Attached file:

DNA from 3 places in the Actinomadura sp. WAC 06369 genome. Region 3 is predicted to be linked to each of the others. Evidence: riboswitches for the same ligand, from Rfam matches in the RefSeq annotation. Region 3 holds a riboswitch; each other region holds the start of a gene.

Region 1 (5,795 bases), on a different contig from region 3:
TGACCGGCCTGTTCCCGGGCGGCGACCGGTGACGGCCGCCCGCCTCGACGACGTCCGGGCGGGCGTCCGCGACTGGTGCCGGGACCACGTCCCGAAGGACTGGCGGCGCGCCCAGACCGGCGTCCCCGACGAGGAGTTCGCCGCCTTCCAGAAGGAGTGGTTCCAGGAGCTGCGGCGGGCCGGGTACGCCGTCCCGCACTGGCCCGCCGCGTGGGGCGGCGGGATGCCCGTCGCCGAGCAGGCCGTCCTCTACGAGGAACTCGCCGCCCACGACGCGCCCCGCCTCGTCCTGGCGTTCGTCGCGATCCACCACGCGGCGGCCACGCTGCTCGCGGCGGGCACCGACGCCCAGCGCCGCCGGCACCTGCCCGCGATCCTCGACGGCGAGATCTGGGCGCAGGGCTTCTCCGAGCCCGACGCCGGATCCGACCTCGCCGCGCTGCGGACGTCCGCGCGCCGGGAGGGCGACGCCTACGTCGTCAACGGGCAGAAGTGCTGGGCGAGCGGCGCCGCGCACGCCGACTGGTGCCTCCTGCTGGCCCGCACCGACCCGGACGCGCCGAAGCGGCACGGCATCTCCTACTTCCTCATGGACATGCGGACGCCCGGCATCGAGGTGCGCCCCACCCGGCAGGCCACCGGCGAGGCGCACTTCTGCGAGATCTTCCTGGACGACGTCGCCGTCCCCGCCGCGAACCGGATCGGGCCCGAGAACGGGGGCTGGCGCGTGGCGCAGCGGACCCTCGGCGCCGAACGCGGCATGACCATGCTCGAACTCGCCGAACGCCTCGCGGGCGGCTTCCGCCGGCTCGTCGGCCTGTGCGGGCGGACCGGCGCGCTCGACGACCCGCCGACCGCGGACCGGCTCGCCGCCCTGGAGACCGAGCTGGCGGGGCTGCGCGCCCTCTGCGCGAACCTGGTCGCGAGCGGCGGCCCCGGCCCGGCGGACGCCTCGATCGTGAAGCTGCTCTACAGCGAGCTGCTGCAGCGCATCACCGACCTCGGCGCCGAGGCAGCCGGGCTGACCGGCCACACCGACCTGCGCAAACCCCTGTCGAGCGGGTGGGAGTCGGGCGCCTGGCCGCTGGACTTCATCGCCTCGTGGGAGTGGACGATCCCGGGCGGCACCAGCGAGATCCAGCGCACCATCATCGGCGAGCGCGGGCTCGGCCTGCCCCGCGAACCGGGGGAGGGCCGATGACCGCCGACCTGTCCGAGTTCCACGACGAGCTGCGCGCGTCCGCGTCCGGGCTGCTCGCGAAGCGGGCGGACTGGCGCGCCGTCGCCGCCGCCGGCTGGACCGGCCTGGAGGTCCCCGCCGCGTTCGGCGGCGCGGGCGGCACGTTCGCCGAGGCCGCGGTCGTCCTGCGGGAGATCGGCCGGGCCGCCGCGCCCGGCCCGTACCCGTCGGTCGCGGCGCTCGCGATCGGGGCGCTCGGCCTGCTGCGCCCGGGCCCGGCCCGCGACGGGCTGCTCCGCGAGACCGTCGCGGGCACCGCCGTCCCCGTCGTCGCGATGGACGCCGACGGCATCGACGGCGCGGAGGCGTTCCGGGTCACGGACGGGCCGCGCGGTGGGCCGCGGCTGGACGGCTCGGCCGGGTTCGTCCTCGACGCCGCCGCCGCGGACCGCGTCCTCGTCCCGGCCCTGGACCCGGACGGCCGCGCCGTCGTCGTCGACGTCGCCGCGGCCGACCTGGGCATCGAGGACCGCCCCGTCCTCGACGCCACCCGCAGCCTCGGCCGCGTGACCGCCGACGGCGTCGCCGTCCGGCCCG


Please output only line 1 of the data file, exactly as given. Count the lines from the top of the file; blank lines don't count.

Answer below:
DNA from 3 places in the Actinomadura sp. WAC 06369 genome. Region 3 is predicted to be linked to each of the others. Evidence: riboswitches for the same ligand, from Rfam matches in the RefSeq annotation. Region 3 holds a riboswitch; each other region holds the start of a gene.